Resetting and Taking Stock

My introduction to voiceover class concluded last week. It actually went quite well, and I recommend that anyone interested in voice work who is in the Puget Sound region contact Scott Burns and/or Barbara Rey; working together they provide a great experience for a neophyte voice actor and a good path forward.

Lessons Learned

So, what have I learned? First, that I’m not as good as I thought I was. Which isn’t surprising; we’re always our own worst judge and biggest cheerleader. My takeaway from the class is that I have good physical talent, a nice voice and the beginnings of what it takes to be where I want to be in the professional voice world.

But only the beginnings. In real terms, I’m just not all that good (yet). The things I’ve noted myself that need work:

  • Natural delivery. I sound stilted or awkward. I also sometimes (often) sound like I’m trying to do a radio voice instead of doing a natural voice. I need to learn to relax and ignore the mic. You would be amazed at how hard this is to do.
  • Character and voice range. I have pretty much a couple of voice sounds I can do consistently; my natural speaking voice and some very basic characters, which often aren’t differentiated from my normal voice enough for someone to pick up on it consistently.
  • Self-Consciousness. When you get up on a mic, you’re supposed to be many things, some of which are mutually exclusive at first glance- you have to be relaxed yet you have to say things that are in a lot of cases difficult to say without cringing. You have to be natural and yet bigger than life. You have to sound normal, but also be distinctive.

What it comes down to is, I think, two things: Improving my acting ability and no longer being selfconscious. These things go hand in hand- consider that acting means getting up in front of people and doing things no one would normally do, in order to entertain.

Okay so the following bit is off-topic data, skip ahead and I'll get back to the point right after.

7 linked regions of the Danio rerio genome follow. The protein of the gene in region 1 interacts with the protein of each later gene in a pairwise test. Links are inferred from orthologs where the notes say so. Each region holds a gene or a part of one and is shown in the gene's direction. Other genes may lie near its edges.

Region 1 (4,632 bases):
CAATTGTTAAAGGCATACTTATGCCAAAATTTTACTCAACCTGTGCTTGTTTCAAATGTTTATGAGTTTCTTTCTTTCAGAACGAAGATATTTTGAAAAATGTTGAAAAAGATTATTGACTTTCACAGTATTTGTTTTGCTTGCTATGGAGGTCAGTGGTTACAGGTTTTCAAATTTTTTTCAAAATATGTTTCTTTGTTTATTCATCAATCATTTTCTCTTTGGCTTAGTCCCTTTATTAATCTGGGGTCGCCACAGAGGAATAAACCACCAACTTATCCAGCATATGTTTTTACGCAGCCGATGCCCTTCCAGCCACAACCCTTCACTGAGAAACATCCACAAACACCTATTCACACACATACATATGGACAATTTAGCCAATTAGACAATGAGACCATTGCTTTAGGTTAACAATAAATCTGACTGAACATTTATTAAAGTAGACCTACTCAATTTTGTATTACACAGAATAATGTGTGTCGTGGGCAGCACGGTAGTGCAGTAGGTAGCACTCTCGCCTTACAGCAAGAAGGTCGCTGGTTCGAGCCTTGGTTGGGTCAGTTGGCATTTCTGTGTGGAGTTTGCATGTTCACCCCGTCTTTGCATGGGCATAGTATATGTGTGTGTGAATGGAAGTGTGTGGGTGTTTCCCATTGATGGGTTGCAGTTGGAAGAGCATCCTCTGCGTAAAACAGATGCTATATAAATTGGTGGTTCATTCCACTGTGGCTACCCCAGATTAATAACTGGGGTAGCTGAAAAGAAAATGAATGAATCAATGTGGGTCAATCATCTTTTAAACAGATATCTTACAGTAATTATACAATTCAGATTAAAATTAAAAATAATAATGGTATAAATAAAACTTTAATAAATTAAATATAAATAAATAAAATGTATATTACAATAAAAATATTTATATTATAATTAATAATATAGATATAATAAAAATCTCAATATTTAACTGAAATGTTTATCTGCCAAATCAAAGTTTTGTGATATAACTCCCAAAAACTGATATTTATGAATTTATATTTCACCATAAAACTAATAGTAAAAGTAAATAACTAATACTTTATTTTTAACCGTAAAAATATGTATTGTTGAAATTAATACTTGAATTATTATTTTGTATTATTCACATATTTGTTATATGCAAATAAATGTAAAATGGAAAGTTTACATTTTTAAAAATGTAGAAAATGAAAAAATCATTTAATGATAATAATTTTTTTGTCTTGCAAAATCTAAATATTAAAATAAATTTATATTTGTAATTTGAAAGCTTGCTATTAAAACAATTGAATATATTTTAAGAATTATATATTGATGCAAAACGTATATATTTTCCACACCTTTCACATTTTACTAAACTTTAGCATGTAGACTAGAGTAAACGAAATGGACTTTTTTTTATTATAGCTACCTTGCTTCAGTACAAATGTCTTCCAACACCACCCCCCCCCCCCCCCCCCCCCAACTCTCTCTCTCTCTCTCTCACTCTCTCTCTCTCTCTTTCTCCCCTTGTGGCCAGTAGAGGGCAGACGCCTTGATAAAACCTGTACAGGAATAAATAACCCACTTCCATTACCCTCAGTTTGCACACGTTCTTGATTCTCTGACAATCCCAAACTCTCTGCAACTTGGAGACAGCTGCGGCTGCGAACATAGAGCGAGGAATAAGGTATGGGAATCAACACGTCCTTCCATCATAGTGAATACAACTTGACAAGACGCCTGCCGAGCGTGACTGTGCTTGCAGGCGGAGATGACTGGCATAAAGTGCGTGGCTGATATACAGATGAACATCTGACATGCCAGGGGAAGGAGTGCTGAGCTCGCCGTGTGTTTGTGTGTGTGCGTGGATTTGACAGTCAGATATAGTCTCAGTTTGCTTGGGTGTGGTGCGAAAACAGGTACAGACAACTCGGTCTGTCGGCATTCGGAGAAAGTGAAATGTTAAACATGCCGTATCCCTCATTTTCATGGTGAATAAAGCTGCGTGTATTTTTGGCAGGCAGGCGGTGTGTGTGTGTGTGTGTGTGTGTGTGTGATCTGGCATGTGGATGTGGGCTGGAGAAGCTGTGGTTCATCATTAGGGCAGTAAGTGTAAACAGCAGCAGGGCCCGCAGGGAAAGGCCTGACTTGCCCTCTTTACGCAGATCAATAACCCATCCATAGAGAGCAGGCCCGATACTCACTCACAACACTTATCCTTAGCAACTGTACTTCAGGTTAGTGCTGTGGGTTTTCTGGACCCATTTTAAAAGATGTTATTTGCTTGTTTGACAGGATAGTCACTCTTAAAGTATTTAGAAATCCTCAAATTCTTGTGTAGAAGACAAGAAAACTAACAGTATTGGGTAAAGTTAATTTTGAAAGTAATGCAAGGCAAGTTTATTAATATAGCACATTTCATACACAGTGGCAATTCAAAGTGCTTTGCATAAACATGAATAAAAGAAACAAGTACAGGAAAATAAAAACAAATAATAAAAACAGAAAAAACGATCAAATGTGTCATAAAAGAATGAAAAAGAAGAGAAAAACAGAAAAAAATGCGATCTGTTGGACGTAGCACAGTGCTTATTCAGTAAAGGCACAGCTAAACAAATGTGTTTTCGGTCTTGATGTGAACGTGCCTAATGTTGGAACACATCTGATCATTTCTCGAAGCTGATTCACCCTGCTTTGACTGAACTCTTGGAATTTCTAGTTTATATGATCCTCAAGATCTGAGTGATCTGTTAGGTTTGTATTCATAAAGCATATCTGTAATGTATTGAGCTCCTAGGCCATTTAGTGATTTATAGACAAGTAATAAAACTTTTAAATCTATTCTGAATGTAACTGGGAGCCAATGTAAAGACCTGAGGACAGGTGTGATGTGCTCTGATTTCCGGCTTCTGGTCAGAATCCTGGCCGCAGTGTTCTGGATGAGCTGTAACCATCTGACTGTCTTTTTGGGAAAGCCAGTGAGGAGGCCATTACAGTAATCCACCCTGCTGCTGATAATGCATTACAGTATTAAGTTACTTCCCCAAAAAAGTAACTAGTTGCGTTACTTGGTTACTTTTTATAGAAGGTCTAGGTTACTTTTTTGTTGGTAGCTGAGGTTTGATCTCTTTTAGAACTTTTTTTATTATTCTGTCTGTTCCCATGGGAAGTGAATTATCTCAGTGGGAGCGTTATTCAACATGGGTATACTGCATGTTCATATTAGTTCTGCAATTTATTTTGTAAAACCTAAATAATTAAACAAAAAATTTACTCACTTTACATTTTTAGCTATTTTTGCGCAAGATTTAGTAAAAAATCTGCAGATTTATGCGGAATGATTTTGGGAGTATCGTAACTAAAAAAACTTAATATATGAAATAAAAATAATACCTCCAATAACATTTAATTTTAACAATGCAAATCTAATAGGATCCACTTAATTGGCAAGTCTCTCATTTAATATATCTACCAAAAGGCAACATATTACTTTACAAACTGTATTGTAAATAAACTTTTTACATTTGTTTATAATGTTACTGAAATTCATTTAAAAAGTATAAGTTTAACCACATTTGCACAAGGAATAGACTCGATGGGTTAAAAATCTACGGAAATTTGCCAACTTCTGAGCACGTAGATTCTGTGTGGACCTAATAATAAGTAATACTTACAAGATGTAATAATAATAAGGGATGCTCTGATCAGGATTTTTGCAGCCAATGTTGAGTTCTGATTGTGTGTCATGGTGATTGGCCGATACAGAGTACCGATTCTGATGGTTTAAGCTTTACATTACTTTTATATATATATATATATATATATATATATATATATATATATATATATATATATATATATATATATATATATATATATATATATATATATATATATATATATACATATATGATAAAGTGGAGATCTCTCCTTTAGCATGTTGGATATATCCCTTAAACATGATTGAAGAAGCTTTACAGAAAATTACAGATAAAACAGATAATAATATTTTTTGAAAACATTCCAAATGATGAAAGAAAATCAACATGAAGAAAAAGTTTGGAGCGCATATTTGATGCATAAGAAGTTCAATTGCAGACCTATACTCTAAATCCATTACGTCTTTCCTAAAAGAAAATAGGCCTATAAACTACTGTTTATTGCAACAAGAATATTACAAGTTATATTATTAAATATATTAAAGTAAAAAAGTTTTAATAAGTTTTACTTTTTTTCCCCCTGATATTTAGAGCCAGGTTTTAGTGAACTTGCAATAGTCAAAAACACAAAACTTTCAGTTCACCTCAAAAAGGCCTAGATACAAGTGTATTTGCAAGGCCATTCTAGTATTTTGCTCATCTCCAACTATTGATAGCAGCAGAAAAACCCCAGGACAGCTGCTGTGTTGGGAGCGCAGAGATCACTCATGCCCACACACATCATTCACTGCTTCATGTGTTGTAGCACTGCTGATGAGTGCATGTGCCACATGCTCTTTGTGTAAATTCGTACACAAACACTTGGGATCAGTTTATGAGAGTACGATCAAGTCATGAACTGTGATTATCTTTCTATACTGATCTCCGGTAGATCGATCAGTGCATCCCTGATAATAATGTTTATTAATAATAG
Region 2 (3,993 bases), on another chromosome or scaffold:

Next Steps

Before you can act, you have to be totally unselfconscious. Not feeling awkward or embarrased about the things you’re doing or saying is a really hard thing to do- it doesn’t matter if you’re on a stage or behind a mic. In both cases you have an audience and the totally natural impulse is to be worried about what they think. “Was I too loud? Did that last line work? Did they believe it? Do they hate me?”

I have to work on losing that self-conscious aspect, to simply throw myself into the moment and not care about what people think until after I’m done.

Taking it Up a Notch

I think a lot of people explore the world of voice work, get about to where I am now and simply walk away because it isn’t easy. Well, nothing worth doing is, and you’re not going to see me give up on what has essentially been my dream for the last 25 years. The challenge is that I have to make a living in the meantime, and I’m the sole wage-earner in my household. I can’t just run off and do whatever, so I have to make sure I work toward my goals without breaking the bank, losing my job, or hurting my family.

So first, I’ve taken down my demos. They were terrible and I shouldn’t have had them up, but I simply didn’t realize how bad they were until I got into some training. I’m now at a stage where I realize that yeah, I’m no great shakes, but I know where I need to go in order to get to my goal.

Second, I’m going to do a daily voice blog. This will be short, raw and will focus on developing my improvisational skills and learning how to be relaxed and natural behind the mic. I get up at 5 AM and get home at 8 PM every day. I simply can’t go take an improv acting course easily. I have to pick and choose the classes I attend to fit in the budget and time constraints at hand, but that doesn’t mean I have to just do nothing in the meantime.

The first voice blog will be tonight. I hope you enjoy it!

2 Responses to “Resetting and Taking Stock”

  1. Tweets that mention Resetting and Taking Stock – The Voice of Cyclometh -- Says:

    […] This post was mentioned on Twitter by Cyclometh, Declarations of War. Declarations of War said: Blogged- Becoming a voice artist isn't easy, and you better check your ego at the door: […]

  2. rox Says:

    The only thing I miss about my former job was the time I got to spend on stage. Having an audience eating out of the palm of my hand is my favorite drug. I would imagine it would be difficult if you couldn’t see them out there…